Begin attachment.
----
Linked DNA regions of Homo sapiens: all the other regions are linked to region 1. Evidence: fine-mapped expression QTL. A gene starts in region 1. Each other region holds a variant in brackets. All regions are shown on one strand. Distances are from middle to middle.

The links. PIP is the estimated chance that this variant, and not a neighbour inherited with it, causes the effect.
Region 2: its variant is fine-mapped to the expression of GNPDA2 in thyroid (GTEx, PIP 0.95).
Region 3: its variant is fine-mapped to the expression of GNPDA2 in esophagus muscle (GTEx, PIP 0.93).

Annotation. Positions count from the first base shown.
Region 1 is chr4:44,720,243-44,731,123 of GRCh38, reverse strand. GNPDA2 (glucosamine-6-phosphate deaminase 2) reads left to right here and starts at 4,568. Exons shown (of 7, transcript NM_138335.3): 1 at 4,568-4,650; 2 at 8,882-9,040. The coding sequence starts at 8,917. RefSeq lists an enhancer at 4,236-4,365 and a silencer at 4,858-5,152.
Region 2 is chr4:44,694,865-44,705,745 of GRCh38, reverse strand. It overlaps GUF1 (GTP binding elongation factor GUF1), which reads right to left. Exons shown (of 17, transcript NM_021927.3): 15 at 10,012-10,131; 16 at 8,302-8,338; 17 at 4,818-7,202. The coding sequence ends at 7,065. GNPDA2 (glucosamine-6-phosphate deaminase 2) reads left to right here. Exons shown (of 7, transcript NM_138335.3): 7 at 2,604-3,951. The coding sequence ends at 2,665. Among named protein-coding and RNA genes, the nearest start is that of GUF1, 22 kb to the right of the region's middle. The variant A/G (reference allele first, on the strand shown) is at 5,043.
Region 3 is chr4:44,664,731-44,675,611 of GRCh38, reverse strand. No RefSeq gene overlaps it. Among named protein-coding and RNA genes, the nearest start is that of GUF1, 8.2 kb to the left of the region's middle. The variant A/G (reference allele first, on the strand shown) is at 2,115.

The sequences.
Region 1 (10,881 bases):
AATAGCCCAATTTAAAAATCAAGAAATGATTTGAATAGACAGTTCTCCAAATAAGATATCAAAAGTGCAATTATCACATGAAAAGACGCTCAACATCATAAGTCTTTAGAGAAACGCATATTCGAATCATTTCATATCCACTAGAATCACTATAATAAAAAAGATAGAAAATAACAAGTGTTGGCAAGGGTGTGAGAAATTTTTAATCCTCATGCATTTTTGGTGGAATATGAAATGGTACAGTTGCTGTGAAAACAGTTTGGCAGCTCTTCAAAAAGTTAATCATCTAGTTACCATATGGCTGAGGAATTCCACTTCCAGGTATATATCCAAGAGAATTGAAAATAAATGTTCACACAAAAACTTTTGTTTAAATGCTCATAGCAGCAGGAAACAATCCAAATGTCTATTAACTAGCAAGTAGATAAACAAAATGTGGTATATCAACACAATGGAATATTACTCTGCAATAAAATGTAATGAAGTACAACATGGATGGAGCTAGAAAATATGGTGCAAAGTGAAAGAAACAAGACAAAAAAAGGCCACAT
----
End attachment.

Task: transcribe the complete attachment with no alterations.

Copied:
Linked DNA regions of Homo sapiens: all the other regions are linked to region 1. Evidence: fine-mapped expression QTL. A gene starts in region 1. Each other region holds a variant in brackets. All regions are shown on one strand. Distances are from middle to middle.

The links. PIP is the estimated chance that this variant, and not a neighbour inherited with it, causes the effect.
Region 2: its variant is fine-mapped to the expression of GNPDA2 in thyroid (GTEx, PIP 0.95).
Region 3: its variant is fine-mapped to the expression of GNPDA2 in esophagus muscle (GTEx, PIP 0.93).

Annotation. Positions count from the first base shown.
Region 1 is chr4:44,720,243-44,731,123 of GRCh38, reverse strand. GNPDA2 (glucosamine-6-phosphate deaminase 2) reads left to right here and starts at 4,568. Exons shown (of 7, transcript NM_138335.3): 1 at 4,568-4,650; 2 at 8,882-9,040. The coding sequence starts at 8,917. RefSeq lists an enhancer at 4,236-4,365 and a silencer at 4,858-5,152.
Region 2 is chr4:44,694,865-44,705,745 of GRCh38, reverse strand. It overlaps GUF1 (GTP binding elongation factor GUF1), which reads right to left. Exons shown (of 17, transcript NM_021927.3): 15 at 10,012-10,131; 16 at 8,302-8,338; 17 at 4,818-7,202. The coding sequence ends at 7,065. GNPDA2 (glucosamine-6-phosphate deaminase 2) reads left to right here. Exons shown (of 7, transcript NM_138335.3): 7 at 2,604-3,951. The coding sequence ends at 2,665. Among named protein-coding and RNA genes, the nearest start is that of GUF1, 22 kb to the right of the region's middle. The variant A/G (reference allele first, on the strand shown) is at 5,043.
Region 3 is chr4:44,664,731-44,675,611 of GRCh38, reverse strand. No RefSeq gene overlaps it. Among named protein-coding and RNA genes, the nearest start is that of GUF1, 8.2 kb to the left of the region's middle. The variant A/G (reference allele first, on the strand shown) is at 2,115.

The sequences.
Region 1 (10,881 bases):
AATAGCCCAATTTAAAAATCAAGAAATGATTTGAATAGACAGTTCTCCAAATAAGATATCAAAAGTGCAATTATCACATGAAAAGACGCTCAACATCATAAGTCTTTAGAGAAACGCATATTCGAATCATTTCATATCCACTAGAATCACTATAATAAAAAAGATAGAAAATAACAAGTGTTGGCAAGGGTGTGAGAAATTTTTAATCCTCATGCATTTTTGGTGGAATATGAAATGGTACAGTTGCTGTGAAAACAGTTTGGCAGCTCTTCAAAAAGTTAATCATCTAGTTACCATATGGCTGAGGAATTCCACTTCCAGGTATATATCCAAGAGAATTGAAAATAAATGTTCACACAAAAACTTTTGTTTAAATGCTCATAGCAGCAGGAAACAATCCAAATGTCTATTAACTAGCAAGTAGATAAACAAAATGTGGTATATCAACACAATGGAATATTACTCTGCAATAAAATGTAATGAAGTACAACATGGATGGAGCTAGAAAATATGGTGCAAAGTGAAAGAAACAAGACAAAAAAAGGCCACAT